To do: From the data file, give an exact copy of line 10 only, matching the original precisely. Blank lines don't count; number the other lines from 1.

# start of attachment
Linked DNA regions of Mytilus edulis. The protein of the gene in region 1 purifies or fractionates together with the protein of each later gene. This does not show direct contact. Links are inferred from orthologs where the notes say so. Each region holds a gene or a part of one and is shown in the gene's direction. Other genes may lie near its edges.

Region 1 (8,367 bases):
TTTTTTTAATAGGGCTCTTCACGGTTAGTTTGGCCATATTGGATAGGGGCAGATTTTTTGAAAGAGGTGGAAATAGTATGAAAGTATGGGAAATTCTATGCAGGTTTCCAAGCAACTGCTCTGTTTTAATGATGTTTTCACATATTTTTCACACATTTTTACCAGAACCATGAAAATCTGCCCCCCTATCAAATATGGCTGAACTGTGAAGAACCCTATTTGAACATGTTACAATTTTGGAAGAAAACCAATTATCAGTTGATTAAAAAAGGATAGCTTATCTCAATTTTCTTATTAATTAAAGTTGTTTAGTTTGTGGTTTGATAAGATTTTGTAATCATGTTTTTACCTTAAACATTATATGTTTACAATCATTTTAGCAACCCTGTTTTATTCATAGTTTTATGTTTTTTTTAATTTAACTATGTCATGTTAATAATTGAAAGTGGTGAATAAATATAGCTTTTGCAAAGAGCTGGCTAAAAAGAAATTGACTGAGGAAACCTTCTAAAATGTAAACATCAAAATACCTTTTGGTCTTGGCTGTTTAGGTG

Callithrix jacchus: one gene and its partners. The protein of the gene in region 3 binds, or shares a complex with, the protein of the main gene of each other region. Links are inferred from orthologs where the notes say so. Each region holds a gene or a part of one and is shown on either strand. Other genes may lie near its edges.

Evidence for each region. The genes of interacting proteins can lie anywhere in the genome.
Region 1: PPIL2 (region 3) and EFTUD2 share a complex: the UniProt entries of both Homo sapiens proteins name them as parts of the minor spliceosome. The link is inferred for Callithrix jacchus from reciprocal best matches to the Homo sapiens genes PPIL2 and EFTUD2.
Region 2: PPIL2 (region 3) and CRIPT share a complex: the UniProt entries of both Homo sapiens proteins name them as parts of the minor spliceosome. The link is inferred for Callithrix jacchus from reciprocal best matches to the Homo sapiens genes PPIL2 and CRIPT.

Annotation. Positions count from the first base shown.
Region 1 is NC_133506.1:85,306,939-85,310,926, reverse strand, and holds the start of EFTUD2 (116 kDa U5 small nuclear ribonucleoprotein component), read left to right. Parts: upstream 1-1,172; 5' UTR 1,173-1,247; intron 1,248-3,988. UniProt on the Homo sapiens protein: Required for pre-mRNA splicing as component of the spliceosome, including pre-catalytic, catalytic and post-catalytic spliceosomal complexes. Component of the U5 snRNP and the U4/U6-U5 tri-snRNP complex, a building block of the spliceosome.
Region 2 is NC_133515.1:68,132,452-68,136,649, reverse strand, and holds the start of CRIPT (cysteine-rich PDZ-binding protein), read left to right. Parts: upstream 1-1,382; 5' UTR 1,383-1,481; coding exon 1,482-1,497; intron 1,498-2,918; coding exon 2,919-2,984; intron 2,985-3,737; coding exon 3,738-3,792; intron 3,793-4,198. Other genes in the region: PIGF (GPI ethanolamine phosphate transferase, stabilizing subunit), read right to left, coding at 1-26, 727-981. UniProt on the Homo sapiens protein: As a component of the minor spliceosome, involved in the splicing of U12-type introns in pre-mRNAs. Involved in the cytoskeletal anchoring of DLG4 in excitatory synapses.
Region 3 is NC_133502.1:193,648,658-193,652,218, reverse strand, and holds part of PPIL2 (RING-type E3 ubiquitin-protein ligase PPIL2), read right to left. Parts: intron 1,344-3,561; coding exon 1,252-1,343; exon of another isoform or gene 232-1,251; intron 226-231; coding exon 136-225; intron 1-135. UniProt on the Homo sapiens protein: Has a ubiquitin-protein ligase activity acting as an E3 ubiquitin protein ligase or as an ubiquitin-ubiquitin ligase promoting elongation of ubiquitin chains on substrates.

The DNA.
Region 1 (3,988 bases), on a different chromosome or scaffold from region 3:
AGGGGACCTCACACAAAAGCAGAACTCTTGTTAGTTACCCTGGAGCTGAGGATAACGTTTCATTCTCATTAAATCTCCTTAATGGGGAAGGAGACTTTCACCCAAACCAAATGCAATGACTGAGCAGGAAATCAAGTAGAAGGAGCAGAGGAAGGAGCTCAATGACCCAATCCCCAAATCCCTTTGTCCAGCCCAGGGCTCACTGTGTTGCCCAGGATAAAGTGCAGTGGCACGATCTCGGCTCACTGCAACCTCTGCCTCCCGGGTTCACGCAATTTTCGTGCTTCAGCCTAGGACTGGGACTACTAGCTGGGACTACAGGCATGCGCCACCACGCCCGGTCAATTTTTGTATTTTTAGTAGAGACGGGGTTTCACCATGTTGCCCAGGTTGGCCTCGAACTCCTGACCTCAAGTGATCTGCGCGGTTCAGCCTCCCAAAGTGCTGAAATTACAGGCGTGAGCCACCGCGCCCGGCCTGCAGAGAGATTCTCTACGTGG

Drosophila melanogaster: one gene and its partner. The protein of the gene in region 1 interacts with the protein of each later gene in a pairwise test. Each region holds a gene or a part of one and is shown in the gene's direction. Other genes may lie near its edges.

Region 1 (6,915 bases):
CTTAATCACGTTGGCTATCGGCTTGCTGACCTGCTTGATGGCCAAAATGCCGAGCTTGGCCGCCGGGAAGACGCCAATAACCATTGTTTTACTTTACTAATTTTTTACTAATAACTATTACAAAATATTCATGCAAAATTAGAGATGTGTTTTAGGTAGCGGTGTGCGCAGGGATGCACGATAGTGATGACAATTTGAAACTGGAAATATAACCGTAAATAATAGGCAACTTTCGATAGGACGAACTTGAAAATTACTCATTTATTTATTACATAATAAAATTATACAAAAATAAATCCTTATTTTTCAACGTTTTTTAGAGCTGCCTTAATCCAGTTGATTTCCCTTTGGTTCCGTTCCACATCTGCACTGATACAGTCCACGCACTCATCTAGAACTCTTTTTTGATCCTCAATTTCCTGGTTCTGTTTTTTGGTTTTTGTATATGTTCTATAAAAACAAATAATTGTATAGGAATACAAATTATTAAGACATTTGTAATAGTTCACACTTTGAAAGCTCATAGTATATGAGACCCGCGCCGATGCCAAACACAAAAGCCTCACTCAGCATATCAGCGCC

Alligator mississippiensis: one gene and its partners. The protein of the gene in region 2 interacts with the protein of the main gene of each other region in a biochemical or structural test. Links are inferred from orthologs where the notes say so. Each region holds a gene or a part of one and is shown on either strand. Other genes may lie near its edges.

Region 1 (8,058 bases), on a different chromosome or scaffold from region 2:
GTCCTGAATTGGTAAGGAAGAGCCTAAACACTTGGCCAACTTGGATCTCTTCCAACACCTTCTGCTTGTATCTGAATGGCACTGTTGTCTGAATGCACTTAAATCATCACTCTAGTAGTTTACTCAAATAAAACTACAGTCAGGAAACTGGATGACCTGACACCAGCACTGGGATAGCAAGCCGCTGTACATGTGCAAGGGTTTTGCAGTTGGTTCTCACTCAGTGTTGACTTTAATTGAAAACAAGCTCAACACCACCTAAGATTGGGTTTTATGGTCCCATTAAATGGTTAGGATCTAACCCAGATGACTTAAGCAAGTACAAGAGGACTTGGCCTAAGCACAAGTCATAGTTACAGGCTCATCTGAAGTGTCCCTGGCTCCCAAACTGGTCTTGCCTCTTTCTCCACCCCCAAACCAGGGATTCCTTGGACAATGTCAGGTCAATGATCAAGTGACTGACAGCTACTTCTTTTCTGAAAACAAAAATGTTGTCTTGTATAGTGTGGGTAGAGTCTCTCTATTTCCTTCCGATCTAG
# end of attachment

Region 2 is NC_133515.1:68,132,452-68,136,649, reverse strand, and holds the start of CRIPT (cysteine-rich PDZ-binding protein), read left to right. Parts: upstream 1-1,382; 5' UTR 1,383-1,481; coding exon 1,482-1,497; intron 1,498-2,918; coding exon 2,919-2,984; intron 2,985-3,737; coding exon 3,738-3,792; intron 3,793-4,198. Other genes in the region: PIGF (GPI ethanolamine phosphate transferase, stabilizing subunit), read right to left, coding at 1-26, 727-981. UniProt on the Homo sapiens protein: As a component of the minor spliceosome, involved in the splicing of U12-type introns in pre-mRNAs. Involved in the cytoskeletal anchoring of DLG4 in excitatory synapses.